When Kate Bush announced she was returning to the stage for a limited run of shows in late 2014, it generated a digital sensation seismic enough to threaten to slow the internet. The 22 Before The Dawn dates in London’s modestly proportioned Hammersmith Apollo became one of the hottest live draws in the world that year and, despite Kate’s best efforts, tickets were soon changing hands for hundreds of pounds. After a wave of critical acclaim that later characterised reviews of the performances, fans were hoping this might signal the start of a new era of more regular output but, perhaps inevitably, the singer retreated to her private world and little – save a 2016 live release of recordings from the residency – has been heard since.
It follows a familiar pattern for one of the UK’s most critically revered female artists, who was named Catherine at her birth in 1958. The Kent-born grammar schoolgirl started experimenting with music at an early age and, by the time she was a teenager, had already written some of the songs that would make her famous. Kate Bush’s family, who had a long-standing involvement in music, encouraged her to produce some demos of her songs and a tape of them found their way into the hands of David Gilmour of Pink Floyd. He funded a professional recording of the best tracks and this got her signed to EMI in 1976.
Put on a retainer by the label to allow her to complete school, Kate spent the time writing more songs and performing at pub gigs in venues across south-east London. She finally entered the studio to record The Kick Inside in 1977, when she was just turning 19. The 13-song set came out in February the following year after Kate had insisted that the first single to be lifted from the album should be ‘Wuthering Heights’. She was right. Her memorable, haunting melody and charismatic performance was a sensation and shot to No.1 in the UK, making her the first female vocalist from Britain to top the charts with her own composition. It also went on to do strong business in many other markets – with the notable exception of the US – and would win her an Ivor Novello Award for Outstanding British Lyric.
‘The Man With The Child In His Eyes’ swiftly returned Kate to the British Top 10, but EMI was keen to capitalise on the momentum and persuaded her to quickly record a new album. Kate would later regret racing back to the studio and it would be one of the last times her work was largely shaped by the influence of others. Lionheart, rush-released in November of the same year as her debut, was less successful than The Kick Inside and only yielded one major hit in ‘Wow’, which peaked at No.14 in the UK. A 28-date nationwide tour called The Tour Of Life helped promote the record, but it was to be the last time Kate would go on the road for more than 30 years.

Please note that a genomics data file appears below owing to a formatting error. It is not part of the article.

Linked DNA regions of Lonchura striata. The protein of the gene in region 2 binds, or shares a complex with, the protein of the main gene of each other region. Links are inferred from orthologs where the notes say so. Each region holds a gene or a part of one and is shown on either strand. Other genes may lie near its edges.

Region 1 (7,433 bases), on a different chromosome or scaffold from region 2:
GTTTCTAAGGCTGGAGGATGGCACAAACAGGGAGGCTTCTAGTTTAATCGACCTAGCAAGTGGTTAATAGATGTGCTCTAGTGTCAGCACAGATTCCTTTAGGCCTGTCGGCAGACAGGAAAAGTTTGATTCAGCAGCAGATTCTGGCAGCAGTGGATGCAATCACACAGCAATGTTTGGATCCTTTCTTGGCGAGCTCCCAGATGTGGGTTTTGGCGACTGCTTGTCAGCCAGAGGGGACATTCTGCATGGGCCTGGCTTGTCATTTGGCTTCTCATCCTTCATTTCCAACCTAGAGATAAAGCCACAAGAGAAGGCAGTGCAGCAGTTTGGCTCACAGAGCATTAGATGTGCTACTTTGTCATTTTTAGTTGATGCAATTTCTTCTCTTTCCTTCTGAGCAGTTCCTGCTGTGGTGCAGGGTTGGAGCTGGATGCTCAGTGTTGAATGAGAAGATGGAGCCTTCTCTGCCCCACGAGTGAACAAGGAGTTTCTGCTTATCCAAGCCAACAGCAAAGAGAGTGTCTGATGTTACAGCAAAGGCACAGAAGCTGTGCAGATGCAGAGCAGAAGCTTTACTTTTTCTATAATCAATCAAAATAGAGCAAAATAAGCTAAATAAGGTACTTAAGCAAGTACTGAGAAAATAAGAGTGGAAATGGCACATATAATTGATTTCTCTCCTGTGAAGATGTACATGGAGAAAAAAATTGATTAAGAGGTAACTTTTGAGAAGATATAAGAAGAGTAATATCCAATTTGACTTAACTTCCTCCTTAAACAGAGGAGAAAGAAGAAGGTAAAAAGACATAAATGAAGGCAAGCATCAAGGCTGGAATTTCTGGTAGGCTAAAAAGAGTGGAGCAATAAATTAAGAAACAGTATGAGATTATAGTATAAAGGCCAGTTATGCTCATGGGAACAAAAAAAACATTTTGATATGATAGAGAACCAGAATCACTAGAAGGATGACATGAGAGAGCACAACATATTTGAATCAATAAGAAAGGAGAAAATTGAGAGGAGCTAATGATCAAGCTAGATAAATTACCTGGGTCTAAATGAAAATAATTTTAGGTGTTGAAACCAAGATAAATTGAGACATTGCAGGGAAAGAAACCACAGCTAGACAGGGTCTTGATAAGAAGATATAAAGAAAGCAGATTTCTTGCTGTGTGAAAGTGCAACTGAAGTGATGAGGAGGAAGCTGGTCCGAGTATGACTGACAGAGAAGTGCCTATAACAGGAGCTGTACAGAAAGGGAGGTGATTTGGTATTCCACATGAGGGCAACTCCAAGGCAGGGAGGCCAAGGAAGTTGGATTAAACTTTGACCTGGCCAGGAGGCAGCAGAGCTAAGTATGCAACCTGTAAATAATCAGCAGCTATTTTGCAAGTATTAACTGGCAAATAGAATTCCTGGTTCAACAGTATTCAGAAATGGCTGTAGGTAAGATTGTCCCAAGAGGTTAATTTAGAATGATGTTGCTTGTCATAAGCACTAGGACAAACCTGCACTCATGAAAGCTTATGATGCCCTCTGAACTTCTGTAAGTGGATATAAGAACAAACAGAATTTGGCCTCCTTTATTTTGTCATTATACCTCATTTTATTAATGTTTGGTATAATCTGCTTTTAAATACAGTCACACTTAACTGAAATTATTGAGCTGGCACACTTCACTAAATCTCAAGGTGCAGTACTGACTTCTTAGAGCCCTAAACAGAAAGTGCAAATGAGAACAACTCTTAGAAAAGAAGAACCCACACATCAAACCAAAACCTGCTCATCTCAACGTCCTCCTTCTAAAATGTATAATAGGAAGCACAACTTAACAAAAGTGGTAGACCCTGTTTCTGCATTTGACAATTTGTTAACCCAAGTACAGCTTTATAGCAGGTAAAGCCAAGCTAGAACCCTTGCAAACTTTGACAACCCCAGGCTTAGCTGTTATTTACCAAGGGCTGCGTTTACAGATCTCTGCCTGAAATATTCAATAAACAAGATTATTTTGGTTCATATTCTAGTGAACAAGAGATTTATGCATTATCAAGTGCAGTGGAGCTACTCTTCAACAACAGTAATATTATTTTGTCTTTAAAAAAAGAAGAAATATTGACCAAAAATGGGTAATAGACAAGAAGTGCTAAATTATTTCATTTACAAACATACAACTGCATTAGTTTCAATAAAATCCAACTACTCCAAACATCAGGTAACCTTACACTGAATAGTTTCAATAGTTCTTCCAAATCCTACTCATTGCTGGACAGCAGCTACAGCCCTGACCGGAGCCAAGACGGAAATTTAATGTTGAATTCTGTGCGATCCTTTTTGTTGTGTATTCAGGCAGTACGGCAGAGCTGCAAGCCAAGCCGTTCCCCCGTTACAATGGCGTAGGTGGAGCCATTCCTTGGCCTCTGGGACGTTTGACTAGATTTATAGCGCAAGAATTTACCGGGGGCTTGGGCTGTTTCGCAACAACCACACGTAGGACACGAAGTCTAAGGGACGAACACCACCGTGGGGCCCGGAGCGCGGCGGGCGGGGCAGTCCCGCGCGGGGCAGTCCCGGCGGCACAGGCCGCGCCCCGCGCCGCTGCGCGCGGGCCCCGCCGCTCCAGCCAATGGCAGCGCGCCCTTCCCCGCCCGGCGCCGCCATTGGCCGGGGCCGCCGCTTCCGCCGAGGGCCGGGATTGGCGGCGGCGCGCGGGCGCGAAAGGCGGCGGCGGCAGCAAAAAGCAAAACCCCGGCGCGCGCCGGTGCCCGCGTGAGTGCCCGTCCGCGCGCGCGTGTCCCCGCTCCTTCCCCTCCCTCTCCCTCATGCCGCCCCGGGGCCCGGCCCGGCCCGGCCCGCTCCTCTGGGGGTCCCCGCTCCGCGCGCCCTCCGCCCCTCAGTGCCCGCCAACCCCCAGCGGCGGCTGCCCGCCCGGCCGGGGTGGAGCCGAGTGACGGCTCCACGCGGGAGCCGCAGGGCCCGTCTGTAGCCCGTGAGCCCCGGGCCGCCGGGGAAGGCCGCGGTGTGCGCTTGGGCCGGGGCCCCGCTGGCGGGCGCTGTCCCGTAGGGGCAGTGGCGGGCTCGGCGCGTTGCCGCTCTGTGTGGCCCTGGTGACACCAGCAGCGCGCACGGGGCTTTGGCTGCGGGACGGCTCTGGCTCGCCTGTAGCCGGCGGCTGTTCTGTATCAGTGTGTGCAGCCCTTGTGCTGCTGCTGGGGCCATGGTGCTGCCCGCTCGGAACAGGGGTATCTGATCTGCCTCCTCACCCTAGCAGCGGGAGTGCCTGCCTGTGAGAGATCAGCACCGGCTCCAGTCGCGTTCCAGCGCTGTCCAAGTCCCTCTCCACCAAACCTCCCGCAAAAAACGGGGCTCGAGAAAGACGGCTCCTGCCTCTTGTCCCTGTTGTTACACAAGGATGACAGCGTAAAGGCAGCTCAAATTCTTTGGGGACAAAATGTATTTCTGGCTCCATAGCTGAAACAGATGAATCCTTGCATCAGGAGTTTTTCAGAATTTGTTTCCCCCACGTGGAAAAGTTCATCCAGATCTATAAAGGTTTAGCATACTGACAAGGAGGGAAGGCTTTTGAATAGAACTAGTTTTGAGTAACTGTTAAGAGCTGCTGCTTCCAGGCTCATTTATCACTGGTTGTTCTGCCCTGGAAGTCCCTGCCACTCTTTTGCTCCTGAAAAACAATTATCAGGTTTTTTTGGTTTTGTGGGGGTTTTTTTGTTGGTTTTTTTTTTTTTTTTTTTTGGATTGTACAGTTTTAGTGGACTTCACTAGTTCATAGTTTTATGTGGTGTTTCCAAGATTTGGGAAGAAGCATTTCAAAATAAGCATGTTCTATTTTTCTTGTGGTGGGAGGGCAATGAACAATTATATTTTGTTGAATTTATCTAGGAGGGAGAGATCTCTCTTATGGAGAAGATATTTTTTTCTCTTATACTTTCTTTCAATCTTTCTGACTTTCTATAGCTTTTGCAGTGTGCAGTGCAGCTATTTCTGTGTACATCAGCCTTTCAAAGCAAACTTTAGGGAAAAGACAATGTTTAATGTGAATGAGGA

By 1980 and Never For Ever, her third album, Kate had broken away by setting up her own publishing and management company and producing her own material. This determination to do it her own way rewarded Kate with her first chart-topping album and big hits in ‘Babooshka’ and ‘Army Dreamers’. With her work blending imaginative themes and dramatic promotional interpretation, Kate’s commercial fortunes were consistent and her artistic reputation was soaring. She guested on Peter Gabriel’s hit ‘Games Without Frontiers’ and was continuing to win further industry awards, including another Ivor Novello Award.
It was business as usual when the stopgap single ‘Sat In Your Lap’, released in July 1981 and preceding its parent album by more than a year, got to No.11. But when The Dreaming finally hit the shops amid an exploding new pop scene dominated by The Human League and Duran Duran, the 10 songs struggled to find much of an audience and the set became Kate’s lowest-selling to date, with three of its four singles failing to even trouble the UK Top 40.
Kate retreated to her new purpose-built studio, and it was to be another three years before her masterpiece – and a critical and commercial triumph – was revealed. The Hounds Of Love became Kate’s biggest album and returned her to the top of the charts, knocking chart goliath Madonna off the peak slot. Crucially, ‘Running Up That Hill’ was also a huge launch single and finally gave Kate Bush some cut-through in the US, where it peaked at No.30 on the Billboard Hot 100. More hits followed with ‘Cloudbursting’, the album’s title track and ‘The Big Sky’, with each supported by strong videos that went into steady rotation on MTV and the growing number of similar music platforms worldwide. EMI capitalised on this renaissance with the 1986 compilation The Whole Story – another multi-platinum seller – which was supported by the standalone single ‘Experiment IV’. It came as no surprise that Kate was decorated with even more awards, including a Brit for Best Female Artist. After duetting with Peter Gabriel on 1987’s ‘Don’t Give Up’ from his huge-selling So, she would respond by withdrawing from the promotional merry-go-round to spend time crafting her next release.